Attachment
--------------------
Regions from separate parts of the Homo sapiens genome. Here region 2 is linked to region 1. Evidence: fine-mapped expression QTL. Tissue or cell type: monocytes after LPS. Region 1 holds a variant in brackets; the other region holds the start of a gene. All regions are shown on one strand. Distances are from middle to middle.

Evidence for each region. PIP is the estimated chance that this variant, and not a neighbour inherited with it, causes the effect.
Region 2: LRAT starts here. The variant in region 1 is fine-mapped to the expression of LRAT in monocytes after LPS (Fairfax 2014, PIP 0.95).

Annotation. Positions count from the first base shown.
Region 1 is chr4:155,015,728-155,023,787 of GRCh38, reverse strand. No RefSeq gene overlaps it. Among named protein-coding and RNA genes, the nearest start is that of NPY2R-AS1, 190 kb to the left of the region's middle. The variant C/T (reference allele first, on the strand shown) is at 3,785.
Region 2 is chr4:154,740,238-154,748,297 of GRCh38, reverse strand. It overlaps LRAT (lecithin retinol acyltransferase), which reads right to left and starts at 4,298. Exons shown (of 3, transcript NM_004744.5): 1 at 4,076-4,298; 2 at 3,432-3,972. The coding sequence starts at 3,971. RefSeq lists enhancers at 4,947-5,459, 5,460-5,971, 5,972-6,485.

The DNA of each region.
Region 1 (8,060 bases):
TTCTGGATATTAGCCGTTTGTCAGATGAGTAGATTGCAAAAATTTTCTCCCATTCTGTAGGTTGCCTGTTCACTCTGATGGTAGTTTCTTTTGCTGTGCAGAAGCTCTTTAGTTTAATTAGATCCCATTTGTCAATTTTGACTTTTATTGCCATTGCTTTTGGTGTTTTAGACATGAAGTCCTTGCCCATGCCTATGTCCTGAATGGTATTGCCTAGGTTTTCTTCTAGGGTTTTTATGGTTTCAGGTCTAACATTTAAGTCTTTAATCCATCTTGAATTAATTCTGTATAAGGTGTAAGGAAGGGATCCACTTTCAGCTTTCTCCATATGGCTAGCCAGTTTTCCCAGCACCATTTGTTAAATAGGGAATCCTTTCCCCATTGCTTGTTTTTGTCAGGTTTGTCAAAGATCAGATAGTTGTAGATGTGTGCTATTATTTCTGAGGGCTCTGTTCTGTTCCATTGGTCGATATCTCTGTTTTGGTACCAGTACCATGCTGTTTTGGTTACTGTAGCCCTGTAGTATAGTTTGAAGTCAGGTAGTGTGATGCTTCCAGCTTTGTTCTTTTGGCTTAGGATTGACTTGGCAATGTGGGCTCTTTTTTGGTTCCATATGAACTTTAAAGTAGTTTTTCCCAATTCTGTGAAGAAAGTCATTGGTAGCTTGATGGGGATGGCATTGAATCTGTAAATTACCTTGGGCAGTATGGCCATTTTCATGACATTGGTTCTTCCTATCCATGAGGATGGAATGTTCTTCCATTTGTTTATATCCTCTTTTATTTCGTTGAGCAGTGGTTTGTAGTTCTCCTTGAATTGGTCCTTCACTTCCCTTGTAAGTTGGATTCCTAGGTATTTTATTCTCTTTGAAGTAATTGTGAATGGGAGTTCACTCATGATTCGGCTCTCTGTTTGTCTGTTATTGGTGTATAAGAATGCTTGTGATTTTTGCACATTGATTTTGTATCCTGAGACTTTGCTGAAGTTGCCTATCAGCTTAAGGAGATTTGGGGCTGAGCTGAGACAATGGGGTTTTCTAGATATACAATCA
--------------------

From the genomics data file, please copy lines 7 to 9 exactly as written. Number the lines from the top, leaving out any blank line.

The DNA of each region.
Region 1 (8,060 bases):
TTCTGGATATTAGCCGTTTGTCAGATGAGTAGATTGCAAAAATTTTCTCCCATTCTGTAGGTTGCCTGTTCACTCTGATGGTAGTTTCTTTTGCTGTGCAGAAGCTCTTTAGTTTAATTAGATCCCATTTGTCAATTTTGACTTTTATTGCCATTGCTTTTGGTGTTTTAGACATGAAGTCCTTGCCCATGCCTATGTCCTGAATGGTATTGCCTAGGTTTTCTTCTAGGGTTTTTATGGTTTCAGGTCTAACATTTAAGTCTTTAATCCATCTTGAATTAATTCTGTATAAGGTGTAAGGAAGGGATCCACTTTCAGCTTTCTCCATATGGCTAGCCAGTTTTCCCAGCACCATTTGTTAAATAGGGAATCCTTTCCCCATTGCTTGTTTTTGTCAGGTTTGTCAAAGATCAGATAGTTGTAGATGTGTGCTATTATTTCTGAGGGCTCTGTTCTGTTCCATTGGTCGATATCTCTGTTTTGGTACCAGTACCATGCTGTTTTGGTTACTGTAGCCCTGTAGTATAGTTTGAAGTCAGGTAGTGTGATGCTTCCAGCTTTGTTCTTTTGGCTTAGGATTGACTTGGCAATGTGGGCTCTTTTTTGGTTCCATATGAACTTTAAAGTAGTTTTTCCCAATTCTGTGAAGAAAGTCATTGGTAGCTTGATGGGGATGGCATTGAATCTGTAAATTACCTTGGGCAGTATGGCCATTTTCATGACATTGGTTCTTCCTATCCATGAGGATGGAATGTTCTTCCATTTGTTTATATCCTCTTTTATTTCGTTGAGCAGTGGTTTGTAGTTCTCCTTGAATTGGTCCTTCACTTCCCTTGTAAGTTGGATTCCTAGGTATTTTATTCTCTTTGAAGTAATTGTGAATGGGAGTTCACTCATGATTCGGCTCTCTGTTTGTCTGTTATTGGTGTATAAGAATGCTTGTGATTTTTGCACATTGATTTTGTATCCTGAGACTTTGCTGAAGTTGCCTATCAGCTTAAGGAGATTTGGGGCTGAGCTGAGACAATGGGGTTTTCTAGATATACAATCA